The Daily Stoic for March 5th. “Cutting back on the costly”:

“So, concerning the things we pursue, and for which we vigorously exert ourselves, we owe this consideration—either there is nothing useful in them, or most aren’t useful. Some of them are superfluous, while others aren’t worth that much. But we don’t discern this and see them as free, when they cost us dearly.”
—SENECA, MORAL LETTERS, 42.6

During our lifetime, we accumulate a lot of stuff. I know because I had to get rid of most of it when I became a digital nomad.

Now, I try not to buy something unless I really need it. A good exercise that I have described before is translating the price of something you are about to buy to a monthly fee, and then deciding if that item is worth paying that fee.

As an example, say you are about to buy some boots that are 150€. You already have one pair, but you just stumbled upon this shinny new pair on a store and liked them. Before buying them, you can do the math and realize they imply a monthly fee of 12,5€. Then you can do a more educated decision on whether or not you really need them or they are just a whim.

Cutting Back On The Costly… Beyond Money

However, there’s also another cost to owning things. We live in the culture of irrational consumption. We need the absolutely best iPhone and the absolutely biggest house.

Don’t have enough space for your stuff? Just buy a bigger house. Don’t have money for that? Rent a garage.

Do you have an attic or cellar full of boxes? I used to. I bet you are not able to enumerate half the objects contained within those boxes.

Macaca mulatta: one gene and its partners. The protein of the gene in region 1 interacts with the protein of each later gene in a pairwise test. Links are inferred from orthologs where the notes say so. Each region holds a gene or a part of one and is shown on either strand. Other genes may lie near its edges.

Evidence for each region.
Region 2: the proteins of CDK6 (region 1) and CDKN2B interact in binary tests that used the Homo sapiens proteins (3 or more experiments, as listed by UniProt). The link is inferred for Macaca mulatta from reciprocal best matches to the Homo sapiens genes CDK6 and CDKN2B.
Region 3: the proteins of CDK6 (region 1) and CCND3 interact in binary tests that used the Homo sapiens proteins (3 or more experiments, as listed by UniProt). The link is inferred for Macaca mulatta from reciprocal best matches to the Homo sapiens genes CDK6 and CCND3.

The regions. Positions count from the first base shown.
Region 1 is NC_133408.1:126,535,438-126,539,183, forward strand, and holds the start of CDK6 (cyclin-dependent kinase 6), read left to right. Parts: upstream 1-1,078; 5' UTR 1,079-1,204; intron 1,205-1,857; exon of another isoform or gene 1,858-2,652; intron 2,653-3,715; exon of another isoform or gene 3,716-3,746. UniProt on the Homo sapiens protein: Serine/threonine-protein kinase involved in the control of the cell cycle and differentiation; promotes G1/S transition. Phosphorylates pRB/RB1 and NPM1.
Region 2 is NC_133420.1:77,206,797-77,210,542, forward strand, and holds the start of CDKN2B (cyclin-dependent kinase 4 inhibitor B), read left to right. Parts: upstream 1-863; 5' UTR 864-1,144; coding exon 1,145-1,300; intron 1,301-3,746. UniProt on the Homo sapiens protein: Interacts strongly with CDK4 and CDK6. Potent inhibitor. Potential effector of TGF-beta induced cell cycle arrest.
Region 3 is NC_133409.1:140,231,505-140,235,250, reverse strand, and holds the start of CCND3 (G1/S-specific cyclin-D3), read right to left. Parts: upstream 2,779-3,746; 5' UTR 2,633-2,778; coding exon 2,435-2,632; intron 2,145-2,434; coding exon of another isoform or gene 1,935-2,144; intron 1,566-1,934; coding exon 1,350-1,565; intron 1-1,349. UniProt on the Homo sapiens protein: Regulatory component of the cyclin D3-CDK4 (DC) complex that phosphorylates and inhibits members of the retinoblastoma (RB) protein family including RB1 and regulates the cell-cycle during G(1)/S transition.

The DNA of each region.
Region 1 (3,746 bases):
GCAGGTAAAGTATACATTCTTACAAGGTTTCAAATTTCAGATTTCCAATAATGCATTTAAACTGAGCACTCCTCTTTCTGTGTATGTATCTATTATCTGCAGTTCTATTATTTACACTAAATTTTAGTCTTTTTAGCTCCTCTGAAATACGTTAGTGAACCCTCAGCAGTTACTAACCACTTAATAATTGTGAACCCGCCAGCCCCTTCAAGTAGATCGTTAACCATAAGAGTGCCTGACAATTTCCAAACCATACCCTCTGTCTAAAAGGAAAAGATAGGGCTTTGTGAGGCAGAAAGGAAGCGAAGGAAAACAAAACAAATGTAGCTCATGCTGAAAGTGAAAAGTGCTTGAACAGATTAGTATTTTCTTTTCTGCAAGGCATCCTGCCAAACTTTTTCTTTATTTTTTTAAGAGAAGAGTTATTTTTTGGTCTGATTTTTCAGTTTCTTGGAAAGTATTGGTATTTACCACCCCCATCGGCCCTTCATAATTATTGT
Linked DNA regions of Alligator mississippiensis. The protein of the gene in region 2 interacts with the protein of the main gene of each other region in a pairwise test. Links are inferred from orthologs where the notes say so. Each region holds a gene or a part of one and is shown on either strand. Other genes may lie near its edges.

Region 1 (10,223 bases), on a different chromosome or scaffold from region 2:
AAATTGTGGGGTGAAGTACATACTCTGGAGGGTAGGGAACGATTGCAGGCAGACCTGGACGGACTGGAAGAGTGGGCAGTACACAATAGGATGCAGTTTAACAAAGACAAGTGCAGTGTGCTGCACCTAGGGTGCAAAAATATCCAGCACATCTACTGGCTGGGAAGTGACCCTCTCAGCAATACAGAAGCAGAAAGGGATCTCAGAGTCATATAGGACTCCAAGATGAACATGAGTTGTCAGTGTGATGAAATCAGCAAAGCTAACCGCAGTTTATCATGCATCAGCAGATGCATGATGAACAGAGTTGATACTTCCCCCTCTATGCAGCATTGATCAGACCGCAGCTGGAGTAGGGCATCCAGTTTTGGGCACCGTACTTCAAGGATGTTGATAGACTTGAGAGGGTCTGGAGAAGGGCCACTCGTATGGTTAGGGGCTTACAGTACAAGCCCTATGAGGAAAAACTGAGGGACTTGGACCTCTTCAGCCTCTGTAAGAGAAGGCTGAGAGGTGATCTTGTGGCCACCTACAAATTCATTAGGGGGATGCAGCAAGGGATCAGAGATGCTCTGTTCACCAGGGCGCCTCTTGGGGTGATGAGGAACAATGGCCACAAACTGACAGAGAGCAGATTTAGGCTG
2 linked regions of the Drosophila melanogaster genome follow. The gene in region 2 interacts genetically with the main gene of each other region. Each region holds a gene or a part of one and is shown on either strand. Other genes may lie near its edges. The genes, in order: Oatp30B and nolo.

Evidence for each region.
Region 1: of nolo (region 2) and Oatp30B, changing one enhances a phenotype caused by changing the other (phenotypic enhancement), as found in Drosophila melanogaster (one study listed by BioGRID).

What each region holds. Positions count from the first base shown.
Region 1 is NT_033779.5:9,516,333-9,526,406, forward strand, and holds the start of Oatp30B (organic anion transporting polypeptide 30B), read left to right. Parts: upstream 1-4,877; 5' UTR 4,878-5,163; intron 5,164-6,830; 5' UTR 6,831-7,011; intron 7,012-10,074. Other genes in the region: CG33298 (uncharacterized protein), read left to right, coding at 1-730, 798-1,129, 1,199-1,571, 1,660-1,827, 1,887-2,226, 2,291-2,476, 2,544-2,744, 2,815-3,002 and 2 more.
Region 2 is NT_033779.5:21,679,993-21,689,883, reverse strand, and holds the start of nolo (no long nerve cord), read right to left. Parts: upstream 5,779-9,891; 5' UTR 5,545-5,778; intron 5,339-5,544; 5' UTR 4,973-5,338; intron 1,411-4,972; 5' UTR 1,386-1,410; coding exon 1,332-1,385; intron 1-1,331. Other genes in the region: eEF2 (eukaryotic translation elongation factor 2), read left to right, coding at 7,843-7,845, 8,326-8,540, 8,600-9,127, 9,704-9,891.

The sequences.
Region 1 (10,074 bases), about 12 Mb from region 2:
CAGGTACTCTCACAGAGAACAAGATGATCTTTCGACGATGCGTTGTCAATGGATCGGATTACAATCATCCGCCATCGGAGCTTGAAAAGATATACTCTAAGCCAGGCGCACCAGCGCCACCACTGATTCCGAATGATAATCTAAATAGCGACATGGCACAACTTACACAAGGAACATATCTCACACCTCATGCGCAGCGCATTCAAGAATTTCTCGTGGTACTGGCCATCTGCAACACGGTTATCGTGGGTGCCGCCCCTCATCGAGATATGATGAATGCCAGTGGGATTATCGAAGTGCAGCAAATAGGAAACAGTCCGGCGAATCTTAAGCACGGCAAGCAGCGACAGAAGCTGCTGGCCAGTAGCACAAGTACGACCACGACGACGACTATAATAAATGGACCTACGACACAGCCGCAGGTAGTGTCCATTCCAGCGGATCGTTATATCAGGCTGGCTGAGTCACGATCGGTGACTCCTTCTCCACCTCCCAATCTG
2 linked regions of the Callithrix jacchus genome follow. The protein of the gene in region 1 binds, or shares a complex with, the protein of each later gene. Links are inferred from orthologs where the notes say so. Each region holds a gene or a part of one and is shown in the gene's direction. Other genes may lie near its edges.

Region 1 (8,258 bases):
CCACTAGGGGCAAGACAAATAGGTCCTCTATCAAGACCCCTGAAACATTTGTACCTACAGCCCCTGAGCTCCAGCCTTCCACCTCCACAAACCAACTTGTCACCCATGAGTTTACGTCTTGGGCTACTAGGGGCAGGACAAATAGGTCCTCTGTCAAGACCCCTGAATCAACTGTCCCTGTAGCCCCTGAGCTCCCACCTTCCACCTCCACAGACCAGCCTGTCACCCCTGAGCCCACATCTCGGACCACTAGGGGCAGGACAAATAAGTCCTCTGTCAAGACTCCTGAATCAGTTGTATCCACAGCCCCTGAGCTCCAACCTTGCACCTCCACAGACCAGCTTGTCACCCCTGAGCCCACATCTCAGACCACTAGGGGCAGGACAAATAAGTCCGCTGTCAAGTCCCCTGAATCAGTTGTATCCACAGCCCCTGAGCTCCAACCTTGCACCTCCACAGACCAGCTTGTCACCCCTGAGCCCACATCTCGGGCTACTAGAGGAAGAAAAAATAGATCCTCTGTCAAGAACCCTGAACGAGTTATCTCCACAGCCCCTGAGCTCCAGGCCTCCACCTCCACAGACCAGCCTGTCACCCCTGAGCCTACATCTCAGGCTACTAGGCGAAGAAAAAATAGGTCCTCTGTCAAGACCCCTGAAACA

All those things we keep “just in case” are a burden for us. First of all, they force us to have more space, and spend more on a house or a garage. Also, sometimes they bind us at an emotional level, not allowing us to let go the past.

If you haven’t opened one of those boxes for a year, you don’t need what’s inside. It’s that simple.

My suggestion is: get rid of it. Sell it on your favorite app, donate them, give it to friends… Realize that you don’t need that stuff.

When I got used to living with what’s inside my suitcase and my bag, It was like a great weight had been lifted from my shoulders. I live a happier, simpler life now that I have less stuff.

Conclusion

In today’s Daily Stoic, “Cutting Back On The Costly”, I discuss about the costs of consumption and piling up stuff. These costs are not just the money we pay for things, but the burden they impose on us: the need for more space, bigger, better things, and the emotional attachments that tie us to the past.

In this post, I encourage you to get rid of the stuff you don’t need.

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